The stretch just north of Oatman tests every bit of the choppers’ lean angle and requires serious peg-scraping. We roll through another old mining town, wooden sidewalks and weathered buildings with names like “Jackass Junction” and “Outlaw Willies.” We pull up to the hitching posts outside the “Glory Hole” and park our bikes. Oatman takes you back to the days when rustlers wore six-shooters on their sides and washed the taste of the trail away with a swig of whiskey straight from the bottle.
A red stage coach stands outside the south entrance to town and wild burros roam freely, looking for handouts from visitors to nibble on. I get stuck in a two-burro traffic jam on the way out of town, the donkeys holding their ground in the middle of Route 66, glaring back at me when I give the Big Dog Coyote’s engine a little rev to prompt them to move. I eventually ride around them.
The short strip of I-40 we rode on out of Kingman is pothole-riddled, so be warned. We did do a few short stints on dirt on Nevada Hwy 167 and in the Valley of Fire. The stretch of Route 66 just north of Oatman has some serious twisties, but otherwise the going is straight and smooth with a few elevation changes.
From the beauty of cruising the Vegas strip lit up at night to the first glimpse of the red rocks of the Valley of Fire, you get the best of both worlds. Wildflowers in the desert and cactus in bloom during the spring made the ride even more memorable.
You can get world-class cuisine in Las Vegas, but beyond that, pickins are slim. You can find good grub for cheap at some of the mom-and-pop places in the small towns though. The open-faced roast beef sandwich smothered in gravy at The Inside Scoop in Overton is hearty, biker-style grub.
The harshness of the desert can harden people. We got a few suspicious stares in the smaller towns, but met riders from around the country and Canada along the way who were eager to swap road stories with us.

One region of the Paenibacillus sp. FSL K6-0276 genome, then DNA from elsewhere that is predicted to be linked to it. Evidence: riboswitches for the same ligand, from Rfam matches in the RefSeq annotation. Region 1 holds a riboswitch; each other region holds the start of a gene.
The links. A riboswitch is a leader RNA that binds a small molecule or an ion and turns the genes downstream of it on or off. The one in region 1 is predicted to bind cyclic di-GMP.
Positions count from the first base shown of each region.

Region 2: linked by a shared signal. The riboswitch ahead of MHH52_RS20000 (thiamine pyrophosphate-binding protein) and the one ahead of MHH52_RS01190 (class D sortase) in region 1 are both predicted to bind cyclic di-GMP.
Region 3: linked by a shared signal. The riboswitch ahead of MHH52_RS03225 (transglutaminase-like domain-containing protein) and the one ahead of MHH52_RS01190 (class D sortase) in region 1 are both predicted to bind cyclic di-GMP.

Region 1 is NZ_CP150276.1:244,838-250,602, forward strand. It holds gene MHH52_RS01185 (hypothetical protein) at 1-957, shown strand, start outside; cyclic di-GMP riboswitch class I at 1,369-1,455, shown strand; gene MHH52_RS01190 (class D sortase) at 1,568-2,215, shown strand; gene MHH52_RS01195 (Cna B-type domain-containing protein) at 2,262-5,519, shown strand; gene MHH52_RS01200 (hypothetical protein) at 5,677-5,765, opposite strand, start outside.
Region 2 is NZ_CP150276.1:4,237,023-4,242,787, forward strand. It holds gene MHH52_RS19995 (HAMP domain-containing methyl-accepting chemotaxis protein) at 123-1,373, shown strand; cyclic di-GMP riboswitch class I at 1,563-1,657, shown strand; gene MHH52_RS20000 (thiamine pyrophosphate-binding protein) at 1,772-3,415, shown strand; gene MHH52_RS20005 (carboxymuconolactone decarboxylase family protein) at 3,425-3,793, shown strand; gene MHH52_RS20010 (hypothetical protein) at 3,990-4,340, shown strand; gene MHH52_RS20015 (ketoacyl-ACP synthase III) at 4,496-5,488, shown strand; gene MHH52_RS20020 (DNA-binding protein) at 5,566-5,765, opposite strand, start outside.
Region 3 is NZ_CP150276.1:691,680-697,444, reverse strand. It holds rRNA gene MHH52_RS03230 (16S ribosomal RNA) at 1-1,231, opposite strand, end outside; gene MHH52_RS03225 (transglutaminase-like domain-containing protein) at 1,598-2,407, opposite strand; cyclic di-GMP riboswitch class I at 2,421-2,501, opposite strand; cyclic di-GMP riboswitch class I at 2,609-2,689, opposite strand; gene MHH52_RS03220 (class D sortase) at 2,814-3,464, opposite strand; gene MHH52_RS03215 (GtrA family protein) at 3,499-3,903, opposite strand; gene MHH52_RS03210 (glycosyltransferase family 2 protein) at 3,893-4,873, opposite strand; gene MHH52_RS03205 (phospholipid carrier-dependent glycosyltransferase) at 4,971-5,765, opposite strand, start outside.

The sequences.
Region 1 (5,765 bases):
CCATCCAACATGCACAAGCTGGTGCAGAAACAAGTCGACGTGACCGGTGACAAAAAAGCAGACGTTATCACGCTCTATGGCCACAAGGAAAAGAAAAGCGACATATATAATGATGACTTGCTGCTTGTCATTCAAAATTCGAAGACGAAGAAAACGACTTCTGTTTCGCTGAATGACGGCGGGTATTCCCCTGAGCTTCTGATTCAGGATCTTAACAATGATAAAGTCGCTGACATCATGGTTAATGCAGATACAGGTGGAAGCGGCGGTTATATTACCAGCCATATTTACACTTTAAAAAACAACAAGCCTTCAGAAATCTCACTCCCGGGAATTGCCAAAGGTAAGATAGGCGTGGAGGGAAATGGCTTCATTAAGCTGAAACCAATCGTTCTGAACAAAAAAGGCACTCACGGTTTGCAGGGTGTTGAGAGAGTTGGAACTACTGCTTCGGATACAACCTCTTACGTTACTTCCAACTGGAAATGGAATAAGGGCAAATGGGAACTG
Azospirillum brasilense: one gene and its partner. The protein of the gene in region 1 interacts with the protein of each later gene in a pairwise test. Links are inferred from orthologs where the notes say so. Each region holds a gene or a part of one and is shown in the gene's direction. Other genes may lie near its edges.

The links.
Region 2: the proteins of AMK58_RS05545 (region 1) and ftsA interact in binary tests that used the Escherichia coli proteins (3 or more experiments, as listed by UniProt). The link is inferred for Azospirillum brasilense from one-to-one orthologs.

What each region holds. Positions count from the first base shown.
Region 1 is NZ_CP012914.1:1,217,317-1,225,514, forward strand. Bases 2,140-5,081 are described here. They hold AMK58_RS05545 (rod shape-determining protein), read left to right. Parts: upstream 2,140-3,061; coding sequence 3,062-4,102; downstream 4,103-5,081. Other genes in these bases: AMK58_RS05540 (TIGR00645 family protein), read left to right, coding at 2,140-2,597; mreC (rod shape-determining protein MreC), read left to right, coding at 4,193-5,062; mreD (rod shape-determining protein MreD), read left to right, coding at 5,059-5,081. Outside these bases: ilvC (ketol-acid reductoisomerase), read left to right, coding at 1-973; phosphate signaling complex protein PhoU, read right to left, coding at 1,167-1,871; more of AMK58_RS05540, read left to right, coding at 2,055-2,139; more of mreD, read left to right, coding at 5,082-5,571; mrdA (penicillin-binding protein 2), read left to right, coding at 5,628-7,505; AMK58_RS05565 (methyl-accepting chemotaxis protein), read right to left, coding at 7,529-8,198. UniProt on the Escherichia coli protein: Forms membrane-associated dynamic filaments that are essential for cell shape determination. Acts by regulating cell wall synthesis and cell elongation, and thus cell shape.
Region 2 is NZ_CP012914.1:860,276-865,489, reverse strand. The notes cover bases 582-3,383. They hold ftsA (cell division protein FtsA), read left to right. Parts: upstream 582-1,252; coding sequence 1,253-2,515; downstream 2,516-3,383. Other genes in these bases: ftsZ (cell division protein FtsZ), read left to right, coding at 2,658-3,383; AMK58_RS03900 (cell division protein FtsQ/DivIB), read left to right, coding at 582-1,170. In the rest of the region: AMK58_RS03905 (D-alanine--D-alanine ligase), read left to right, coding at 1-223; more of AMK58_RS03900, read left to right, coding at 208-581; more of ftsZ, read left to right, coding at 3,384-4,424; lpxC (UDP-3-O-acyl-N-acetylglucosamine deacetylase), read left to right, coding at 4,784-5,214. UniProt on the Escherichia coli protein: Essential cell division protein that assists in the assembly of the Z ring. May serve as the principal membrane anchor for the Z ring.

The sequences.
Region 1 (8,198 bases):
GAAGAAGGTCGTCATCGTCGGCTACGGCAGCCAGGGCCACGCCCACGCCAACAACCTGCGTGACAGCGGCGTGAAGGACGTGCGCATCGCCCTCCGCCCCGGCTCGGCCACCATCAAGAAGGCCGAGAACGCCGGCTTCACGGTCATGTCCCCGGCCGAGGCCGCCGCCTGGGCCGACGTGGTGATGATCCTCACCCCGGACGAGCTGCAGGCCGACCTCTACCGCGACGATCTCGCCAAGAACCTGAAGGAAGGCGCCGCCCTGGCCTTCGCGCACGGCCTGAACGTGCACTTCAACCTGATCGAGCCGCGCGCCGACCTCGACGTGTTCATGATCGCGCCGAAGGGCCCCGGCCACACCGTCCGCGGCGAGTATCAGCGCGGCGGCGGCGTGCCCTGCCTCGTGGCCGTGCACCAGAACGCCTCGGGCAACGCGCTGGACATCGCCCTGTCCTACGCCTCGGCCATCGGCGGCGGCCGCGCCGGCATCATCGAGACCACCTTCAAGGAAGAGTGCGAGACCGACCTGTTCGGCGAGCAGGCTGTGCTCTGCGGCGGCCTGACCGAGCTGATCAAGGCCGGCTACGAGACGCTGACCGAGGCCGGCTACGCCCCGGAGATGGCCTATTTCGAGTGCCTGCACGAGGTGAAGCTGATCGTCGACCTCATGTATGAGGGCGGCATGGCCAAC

Again, you can live like a king in a Vegas suite, but finding a good hotel outside the city limits is challenging. Set your sights on clean and comfortable and you won’t be disappointed. Pay a visit to the reportedly haunted Oatman Hotel and ask if you can see the honeymoon suite where Gable and Lombard stayed.
Chopped out, chromed down, with big V-Twin power. Great for grabbing attention while cruising the Vegas strip. Not so great for hitting the open road. Long wheelbases and fat tires are not features of a great touring bike.
We take Oatman Road until it spits us out on Mohave Valley Hwy 95. A right turn takes us through Bullhead City, Arizona. The road parallels the Colorado River, its waters green and inviting in an otherwise dry, rocky landscape. We cross the Laughlin Bridge into Nevada, joining thousands of vociferous V-Twins in town for the Laughlin River Run, one of the biggest motorcycle rallies on the West Coast. The next few days pass by in a blur of poker runs, bikini and tattoo contests, custom bike shows and live music. Hundreds of vendors are right outside our front door with everything a biker could need or want. When it’s too hot outside, we seek refuge in the casinos and the sounds of roulette wheels spinning and dice rolling down craps tables. Renting a Jet Ski and ripping up and down the Colorado looks like fun, but the action spills late into the night and starts early the next day and there aren’t enough hours for everything.
*Check out more of the River Run in Motorcycle USA’s 2009 Laughlin River Run Video.
Sunday comes before we know it and it’s time to head back to Sin City. The climb out of the valley through the Black Mountains on Hwy 163 is steep. We merge with a large group of patch-wearing HOG members from Orange County who don’t mind a couple of choppers tagging along. We lose them when we turn north on I-95. The road is straight but smooth. Today it’s heavily patrolled thanks to the River Run. The temptations of Vegas lie ahead as we harken the call of Luxor’s shining beam and the billboards of scantily-clad showgirls. The city has something for everyone. But the true spirit of the West resides just beyond the city limits for those who seek treasures on the less beaten path.
We hopped on two factory choppers and charted a course across the Mojave Desert to test the mettle of the Big Dog Coyote and the Honda Fury. Read all about it in Motorcycle USA’s 2010 Honda Fury vs 2009 Big Dog Coyote comparo.
See some of the shenanigans our cruiser editor encountered at the 2009 Laughlin River Run, everything from crazy custom rides to wild women and a very memorable mechanical bull performance. Watch the video and then make sure to check out the articles on the Laughlin River Run page.